Two weeks ago, Microsoft hosted its big developer conference, Build. This week, Apple held its Worldwide Developers Conference, and the two events couldn’t have been more different. While both events were promoted as being for developers, they contrasted the companies’ approaches to 3rd party developers, and the differences are fascinating.
I think these two events say a lot about the nature of their respective owners, and that’s what I’d like to discuss this week.
From the Keynote through the sessions, the audience for Build is clearly 3rd party developers. Microsoft is, at its heart, a platform and tools vendor, and while it does have complete solutions like Surface and Surface Hub, it isn’t a hardware company. It knows it will live or die on the strength of its developer network.
This year, Build focused heavily on advancements that helped developers work from home, that automated the most annoying of repetitive coding tasks, and made it vastly easier for developers to collaborate with peers.
Microsoft was built by developers, contains a lot of developers, and largely thinks of its primary customer base as developers. One of its past CEOs is famous for his stage presentation that reiterated how important developers are for the company.
The big hardware announcement at Build was Project Volterra, an advanced and uniquely modularly designed PC for developers. This PC has four core processing components that include the traditional CPU and GPU, but also an APU (AI processing unit), and an ACU (Azure Computing Unit). This hardware isn’t just unique, it’s focused on developers working on the next generation of PCs using these components, particularly the ARM CPU.
Inside Microsoft, developers are the most powerful customers because they can more closely relate to their counterparts in Microsoft who do the same thing.
Apple’s Worldwide Developers Conference had a lot of compelling announcements come out of their keynote as well. Advancements in the ARM CPUs for Apple PCs, a new OS version with a lot of compelling features, updated iPhones and Apple Watches that were particularly impressive, and enhancements that make texting far less annoying and more useful. To suggest these announcements weren’t compelling would be a disservice because they were compelling, and I don’t doubt many who saw the keynote are now waiting expectantly for these new products and features.
But other than some initial developer-focused comments (about three and a half minutes’ worth out of nearly 2 hours) on their existing developer training efforts, there was little to no focused developer content in the keynote. Despite this being presented as a developer conference, the keynote was mostly one big commercial for Apple’s coming products. This, in contrast to Microsoft, showcases where Apple is focused, which is on the end user and maximizing revenues. Developers are subordinated to the firm’s need to generate ever more revenue and profit.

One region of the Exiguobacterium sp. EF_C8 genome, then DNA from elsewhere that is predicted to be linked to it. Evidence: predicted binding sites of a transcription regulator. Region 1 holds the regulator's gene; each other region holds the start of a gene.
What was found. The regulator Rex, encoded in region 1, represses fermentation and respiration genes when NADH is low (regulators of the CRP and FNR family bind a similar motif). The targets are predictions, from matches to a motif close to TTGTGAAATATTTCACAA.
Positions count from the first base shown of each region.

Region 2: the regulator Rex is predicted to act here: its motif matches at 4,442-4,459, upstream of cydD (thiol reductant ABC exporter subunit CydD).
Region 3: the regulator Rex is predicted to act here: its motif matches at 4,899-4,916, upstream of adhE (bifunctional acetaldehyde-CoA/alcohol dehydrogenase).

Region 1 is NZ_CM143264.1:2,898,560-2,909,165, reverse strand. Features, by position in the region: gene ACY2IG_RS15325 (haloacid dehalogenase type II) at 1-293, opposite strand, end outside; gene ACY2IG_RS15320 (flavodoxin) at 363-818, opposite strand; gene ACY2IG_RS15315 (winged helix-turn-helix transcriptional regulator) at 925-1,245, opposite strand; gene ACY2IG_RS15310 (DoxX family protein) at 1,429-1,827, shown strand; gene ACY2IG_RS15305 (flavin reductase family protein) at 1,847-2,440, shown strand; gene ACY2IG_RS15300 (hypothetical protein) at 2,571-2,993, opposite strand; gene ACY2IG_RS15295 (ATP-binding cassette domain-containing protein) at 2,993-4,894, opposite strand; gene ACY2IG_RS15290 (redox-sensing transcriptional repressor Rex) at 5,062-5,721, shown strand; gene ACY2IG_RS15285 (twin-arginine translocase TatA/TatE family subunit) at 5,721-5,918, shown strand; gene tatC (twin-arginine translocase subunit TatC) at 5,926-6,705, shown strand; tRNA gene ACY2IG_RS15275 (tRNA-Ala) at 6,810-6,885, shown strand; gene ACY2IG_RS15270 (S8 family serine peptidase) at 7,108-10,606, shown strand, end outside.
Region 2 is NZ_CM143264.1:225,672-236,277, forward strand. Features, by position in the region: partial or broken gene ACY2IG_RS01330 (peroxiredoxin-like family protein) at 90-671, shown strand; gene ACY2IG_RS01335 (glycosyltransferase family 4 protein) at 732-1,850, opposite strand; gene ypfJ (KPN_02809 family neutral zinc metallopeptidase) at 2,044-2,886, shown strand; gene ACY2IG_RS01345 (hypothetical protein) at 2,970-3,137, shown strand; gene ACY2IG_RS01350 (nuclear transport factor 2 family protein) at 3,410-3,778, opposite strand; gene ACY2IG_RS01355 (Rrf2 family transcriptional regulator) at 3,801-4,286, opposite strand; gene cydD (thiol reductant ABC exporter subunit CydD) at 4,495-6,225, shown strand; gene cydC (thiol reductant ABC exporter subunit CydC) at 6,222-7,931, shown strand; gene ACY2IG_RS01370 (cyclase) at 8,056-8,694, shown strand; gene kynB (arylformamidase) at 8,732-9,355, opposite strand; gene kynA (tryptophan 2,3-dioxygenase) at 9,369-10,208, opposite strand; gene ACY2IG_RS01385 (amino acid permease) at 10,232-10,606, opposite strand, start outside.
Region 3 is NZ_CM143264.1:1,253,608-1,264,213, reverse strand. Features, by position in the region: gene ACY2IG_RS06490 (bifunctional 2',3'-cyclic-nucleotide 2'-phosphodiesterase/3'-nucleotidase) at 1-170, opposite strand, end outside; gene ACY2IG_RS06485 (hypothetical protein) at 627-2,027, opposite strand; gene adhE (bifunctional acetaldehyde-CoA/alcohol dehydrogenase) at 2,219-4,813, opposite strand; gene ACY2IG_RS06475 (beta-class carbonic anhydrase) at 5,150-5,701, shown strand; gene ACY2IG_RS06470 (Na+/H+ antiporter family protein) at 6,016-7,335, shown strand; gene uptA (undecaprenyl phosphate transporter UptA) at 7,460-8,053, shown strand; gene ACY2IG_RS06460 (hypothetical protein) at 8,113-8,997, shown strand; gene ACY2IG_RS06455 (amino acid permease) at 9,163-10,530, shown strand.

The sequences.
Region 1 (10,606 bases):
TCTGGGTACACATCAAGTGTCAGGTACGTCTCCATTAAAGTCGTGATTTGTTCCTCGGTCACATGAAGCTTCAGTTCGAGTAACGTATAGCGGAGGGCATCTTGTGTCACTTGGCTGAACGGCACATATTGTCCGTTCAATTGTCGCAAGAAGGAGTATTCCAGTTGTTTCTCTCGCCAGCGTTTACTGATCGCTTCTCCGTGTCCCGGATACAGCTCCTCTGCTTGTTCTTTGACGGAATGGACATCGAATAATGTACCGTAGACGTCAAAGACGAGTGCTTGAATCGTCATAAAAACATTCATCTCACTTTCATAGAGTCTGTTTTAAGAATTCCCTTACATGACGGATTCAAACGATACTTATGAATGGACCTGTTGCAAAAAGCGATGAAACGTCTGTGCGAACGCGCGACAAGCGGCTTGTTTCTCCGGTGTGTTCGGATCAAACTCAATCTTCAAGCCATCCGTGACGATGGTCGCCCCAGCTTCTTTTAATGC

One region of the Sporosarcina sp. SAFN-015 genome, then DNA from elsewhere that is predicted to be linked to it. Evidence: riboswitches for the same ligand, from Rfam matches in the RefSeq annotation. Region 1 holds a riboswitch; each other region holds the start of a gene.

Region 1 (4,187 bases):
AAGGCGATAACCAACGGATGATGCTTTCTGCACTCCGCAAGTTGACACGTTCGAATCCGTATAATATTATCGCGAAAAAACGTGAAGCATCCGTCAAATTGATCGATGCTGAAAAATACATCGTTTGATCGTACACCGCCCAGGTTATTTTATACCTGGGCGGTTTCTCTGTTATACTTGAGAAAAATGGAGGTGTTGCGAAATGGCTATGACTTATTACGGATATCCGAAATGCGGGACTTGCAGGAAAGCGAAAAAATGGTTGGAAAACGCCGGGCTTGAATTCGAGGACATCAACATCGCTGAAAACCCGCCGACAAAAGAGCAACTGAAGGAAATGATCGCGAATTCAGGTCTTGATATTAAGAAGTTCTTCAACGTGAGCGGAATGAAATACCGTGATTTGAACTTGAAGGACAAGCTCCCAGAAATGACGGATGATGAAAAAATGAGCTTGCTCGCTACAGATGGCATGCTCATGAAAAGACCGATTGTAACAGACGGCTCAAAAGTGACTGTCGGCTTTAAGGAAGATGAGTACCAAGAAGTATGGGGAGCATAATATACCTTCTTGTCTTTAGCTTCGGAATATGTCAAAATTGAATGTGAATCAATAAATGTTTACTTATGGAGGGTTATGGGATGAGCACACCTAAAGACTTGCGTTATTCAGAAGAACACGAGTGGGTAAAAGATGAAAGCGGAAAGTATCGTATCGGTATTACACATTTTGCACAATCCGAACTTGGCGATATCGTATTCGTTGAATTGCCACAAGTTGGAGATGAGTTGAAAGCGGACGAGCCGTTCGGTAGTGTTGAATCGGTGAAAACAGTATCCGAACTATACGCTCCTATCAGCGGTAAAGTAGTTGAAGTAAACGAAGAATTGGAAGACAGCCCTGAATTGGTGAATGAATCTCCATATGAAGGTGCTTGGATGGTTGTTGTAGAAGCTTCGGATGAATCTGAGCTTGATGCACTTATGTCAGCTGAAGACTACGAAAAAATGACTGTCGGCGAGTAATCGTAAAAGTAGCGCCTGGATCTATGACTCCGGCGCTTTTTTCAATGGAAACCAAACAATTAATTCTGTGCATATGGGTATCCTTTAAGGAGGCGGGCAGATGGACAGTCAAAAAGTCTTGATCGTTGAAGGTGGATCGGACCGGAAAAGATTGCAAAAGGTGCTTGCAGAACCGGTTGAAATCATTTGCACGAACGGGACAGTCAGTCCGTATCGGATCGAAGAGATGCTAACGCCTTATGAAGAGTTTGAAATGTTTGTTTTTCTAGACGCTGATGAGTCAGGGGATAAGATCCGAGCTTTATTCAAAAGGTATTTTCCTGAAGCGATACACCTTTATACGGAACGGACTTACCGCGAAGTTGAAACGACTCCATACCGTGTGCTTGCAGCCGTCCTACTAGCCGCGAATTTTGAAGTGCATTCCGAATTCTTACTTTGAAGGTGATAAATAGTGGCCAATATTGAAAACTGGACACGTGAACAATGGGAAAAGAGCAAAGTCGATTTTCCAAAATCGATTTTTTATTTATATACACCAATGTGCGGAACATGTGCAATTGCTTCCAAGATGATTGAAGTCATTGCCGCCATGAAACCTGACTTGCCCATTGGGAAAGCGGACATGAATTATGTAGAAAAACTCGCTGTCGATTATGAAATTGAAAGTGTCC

Apple is a marketing- and image-focused company which is consistent with a consumer product company. How many consumer product companies do you know even have developers’ conferences? Developers just aren’t their focus and appear to be more like a group of folks they let on their platform to share as little revenue as possible than the partners Microsoft seems to consider them to be.
For instance, at the same time Apple is being accused of overcharging developers for using the Apple Store, Microsoft indicated they’d only charge developers for any value-add services Microsoft supplied. If developers did an internal store themselves, they could keep the money they earned. Apple’s approach is to charge regardless of who did the work, and that is at the heart of its dispute with Epic Games. Epic isn’t the only developer taking Apple to task. Governments seem to be taking exception to how Apple is treating developers, as well.
This difference in treatment isn’t just for external developers either. Apple is trying to force workers to come back to the office (though clearly the workers are pushing back), while Microsoft is letting them continue to work from home.
The difference in approach to both these developers’ conferences and how the companies treat their employees is reflected in the core differences between them. Microsoft is a platform and tools company that builds things that require a lot of collaboration for OEMs or corporate buyers with whom it partners. Thus, the care for both those partners and their internal employees must take precedence for the firm to be successful. Apple is a consumer product company where revenue and product sales, not partnerships and collaboration, are king, and it really doesn’t need to partner that much which results in Apple’s lack of consideration for employees and partners.
Apple has struggled with corporate offerings much as Microsoft has struggled with consumer offerings, reflecting this fundamental difference in the firms’ respective focuses and interests. But you don’t want to mix them up. A developer at Microsoft will be highly valued and heard. At Apple, not so much. If your success depends on a tight partnership, you’ll likely get it at Microsoft. At Apple, you’ll be on your own.
That doesn’t mean you avoid one and not the other, but it does suggest that you set your expectations accordingly and by doing so are less likely to end up disappointed or in court. Oh, and unless it wasn’t obvious, Microsoft’s near exclusive focus on developers, at least with regard to these two events, gives them the win.
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